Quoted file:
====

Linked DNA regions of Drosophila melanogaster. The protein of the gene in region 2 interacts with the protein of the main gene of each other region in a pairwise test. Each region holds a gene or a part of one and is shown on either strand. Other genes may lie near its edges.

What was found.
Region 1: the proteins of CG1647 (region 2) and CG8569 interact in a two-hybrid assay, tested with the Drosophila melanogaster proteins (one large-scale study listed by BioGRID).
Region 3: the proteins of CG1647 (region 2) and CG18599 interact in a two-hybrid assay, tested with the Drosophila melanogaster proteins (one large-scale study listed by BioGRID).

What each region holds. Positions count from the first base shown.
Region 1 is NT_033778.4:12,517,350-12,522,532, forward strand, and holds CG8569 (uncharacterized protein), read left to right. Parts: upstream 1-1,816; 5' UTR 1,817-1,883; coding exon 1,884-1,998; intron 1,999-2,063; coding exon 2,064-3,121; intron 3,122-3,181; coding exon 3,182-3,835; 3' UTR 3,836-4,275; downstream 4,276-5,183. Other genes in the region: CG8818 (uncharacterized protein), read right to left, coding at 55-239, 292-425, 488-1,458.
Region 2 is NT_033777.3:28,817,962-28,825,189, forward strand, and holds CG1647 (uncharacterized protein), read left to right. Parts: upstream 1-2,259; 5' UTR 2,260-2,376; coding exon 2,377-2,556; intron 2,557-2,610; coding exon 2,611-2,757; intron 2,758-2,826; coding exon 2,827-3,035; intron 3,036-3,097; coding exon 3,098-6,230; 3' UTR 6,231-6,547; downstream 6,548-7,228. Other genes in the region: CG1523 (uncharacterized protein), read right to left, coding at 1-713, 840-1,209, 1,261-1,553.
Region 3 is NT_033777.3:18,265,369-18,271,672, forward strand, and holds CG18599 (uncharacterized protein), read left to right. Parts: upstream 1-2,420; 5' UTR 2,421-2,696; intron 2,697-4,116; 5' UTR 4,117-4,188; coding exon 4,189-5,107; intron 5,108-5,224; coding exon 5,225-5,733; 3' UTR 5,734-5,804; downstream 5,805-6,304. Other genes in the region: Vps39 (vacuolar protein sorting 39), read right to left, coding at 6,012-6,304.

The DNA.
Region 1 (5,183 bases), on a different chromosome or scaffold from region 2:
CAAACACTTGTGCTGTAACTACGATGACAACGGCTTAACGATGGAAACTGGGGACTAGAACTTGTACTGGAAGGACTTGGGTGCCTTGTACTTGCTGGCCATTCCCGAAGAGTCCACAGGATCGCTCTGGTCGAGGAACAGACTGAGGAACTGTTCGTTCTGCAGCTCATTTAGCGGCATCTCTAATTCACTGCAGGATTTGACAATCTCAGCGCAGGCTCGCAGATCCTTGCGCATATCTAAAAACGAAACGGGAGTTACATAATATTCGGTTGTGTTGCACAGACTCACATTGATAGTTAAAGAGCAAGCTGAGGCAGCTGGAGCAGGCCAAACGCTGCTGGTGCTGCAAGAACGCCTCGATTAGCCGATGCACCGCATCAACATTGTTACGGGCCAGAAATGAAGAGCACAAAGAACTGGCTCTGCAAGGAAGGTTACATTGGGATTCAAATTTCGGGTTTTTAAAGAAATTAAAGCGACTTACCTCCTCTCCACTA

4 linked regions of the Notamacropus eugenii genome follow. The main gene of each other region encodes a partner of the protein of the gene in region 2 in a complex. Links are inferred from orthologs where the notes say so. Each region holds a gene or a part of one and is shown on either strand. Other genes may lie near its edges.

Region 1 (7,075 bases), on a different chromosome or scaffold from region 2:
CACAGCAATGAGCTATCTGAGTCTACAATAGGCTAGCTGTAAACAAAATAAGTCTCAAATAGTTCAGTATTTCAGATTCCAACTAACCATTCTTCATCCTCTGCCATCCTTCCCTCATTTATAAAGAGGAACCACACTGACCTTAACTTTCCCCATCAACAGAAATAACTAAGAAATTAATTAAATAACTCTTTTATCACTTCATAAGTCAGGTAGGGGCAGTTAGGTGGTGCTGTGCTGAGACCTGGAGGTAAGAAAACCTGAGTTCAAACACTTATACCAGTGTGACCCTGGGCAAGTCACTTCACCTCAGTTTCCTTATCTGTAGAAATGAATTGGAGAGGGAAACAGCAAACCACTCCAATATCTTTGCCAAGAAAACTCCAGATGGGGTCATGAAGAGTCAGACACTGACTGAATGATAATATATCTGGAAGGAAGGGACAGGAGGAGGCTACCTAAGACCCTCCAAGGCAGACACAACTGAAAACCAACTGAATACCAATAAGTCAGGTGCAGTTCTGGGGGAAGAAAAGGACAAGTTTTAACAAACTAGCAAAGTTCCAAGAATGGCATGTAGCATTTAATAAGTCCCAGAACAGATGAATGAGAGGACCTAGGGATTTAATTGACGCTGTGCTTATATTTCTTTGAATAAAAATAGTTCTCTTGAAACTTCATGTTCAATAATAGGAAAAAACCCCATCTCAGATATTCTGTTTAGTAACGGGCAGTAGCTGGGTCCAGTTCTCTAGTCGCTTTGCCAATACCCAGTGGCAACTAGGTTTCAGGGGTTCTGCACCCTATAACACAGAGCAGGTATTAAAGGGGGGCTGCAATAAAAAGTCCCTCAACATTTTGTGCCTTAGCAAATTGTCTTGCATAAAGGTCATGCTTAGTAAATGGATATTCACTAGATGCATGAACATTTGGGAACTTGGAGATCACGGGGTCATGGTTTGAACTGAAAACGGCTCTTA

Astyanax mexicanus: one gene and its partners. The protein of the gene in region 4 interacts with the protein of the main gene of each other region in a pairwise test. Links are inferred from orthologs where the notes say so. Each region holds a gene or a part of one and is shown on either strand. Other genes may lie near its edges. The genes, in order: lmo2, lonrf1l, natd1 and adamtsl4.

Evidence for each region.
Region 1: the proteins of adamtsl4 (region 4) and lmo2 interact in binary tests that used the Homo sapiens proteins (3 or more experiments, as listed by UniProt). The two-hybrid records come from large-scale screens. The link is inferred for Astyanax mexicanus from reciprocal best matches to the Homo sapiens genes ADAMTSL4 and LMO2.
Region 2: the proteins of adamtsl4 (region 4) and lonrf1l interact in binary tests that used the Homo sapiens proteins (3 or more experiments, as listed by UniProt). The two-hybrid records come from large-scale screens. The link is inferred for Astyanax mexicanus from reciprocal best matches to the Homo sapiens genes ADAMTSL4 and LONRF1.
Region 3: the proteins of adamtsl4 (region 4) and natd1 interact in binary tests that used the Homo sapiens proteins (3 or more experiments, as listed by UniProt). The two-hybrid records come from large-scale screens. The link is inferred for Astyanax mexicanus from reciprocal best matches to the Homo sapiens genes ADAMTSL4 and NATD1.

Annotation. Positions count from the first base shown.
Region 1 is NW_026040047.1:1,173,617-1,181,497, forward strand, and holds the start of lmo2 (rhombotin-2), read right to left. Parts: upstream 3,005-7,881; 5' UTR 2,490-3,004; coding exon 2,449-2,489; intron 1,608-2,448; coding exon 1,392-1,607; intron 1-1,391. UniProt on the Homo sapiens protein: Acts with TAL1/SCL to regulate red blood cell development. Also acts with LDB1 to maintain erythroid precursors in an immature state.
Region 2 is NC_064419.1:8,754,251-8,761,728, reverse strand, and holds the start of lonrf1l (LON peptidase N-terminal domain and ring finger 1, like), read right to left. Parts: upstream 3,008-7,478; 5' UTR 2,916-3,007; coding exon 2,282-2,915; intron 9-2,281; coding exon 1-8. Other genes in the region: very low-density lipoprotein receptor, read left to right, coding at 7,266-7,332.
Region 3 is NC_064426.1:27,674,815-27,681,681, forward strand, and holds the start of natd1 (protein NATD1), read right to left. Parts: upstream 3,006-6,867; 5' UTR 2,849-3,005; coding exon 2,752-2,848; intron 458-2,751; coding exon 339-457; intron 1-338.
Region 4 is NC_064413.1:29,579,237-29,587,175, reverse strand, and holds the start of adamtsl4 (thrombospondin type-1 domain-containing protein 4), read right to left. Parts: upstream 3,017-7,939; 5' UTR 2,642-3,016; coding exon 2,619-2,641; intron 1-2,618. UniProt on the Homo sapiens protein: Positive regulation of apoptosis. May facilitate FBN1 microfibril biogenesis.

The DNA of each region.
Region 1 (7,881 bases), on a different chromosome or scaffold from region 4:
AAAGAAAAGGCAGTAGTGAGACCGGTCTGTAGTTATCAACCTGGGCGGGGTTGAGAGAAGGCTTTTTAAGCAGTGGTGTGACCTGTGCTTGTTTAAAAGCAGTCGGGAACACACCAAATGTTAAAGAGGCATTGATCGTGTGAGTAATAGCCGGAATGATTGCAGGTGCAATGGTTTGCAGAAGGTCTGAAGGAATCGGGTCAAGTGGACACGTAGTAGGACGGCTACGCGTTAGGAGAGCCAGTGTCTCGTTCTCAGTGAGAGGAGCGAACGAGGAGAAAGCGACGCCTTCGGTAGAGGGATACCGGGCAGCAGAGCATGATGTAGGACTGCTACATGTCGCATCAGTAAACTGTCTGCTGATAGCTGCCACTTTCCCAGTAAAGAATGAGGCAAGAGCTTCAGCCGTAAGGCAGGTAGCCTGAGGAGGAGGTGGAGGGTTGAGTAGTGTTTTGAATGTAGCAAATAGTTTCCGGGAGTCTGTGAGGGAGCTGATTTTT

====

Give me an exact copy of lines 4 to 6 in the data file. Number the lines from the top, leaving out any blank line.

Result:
Region 3: the proteins of CG1647 (region 2) and CG18599 interact in a two-hybrid assay, tested with the Drosophila melanogaster proteins (one large-scale study listed by BioGRID).

What each region holds. Positions count from the first base shown.
Region 1 is NT_033778.4:12,517,350-12,522,532, forward strand, and holds CG8569 (uncharacterized protein), read left to right. Parts: upstream 1-1,816; 5' UTR 1,817-1,883; coding exon 1,884-1,998; intron 1,999-2,063; coding exon 2,064-3,121; intron 3,122-3,181; coding exon 3,182-3,835; 3' UTR 3,836-4,275; downstream 4,276-5,183. Other genes in the region: CG8818 (uncharacterized protein), read right to left, coding at 55-239, 292-425, 488-1,458.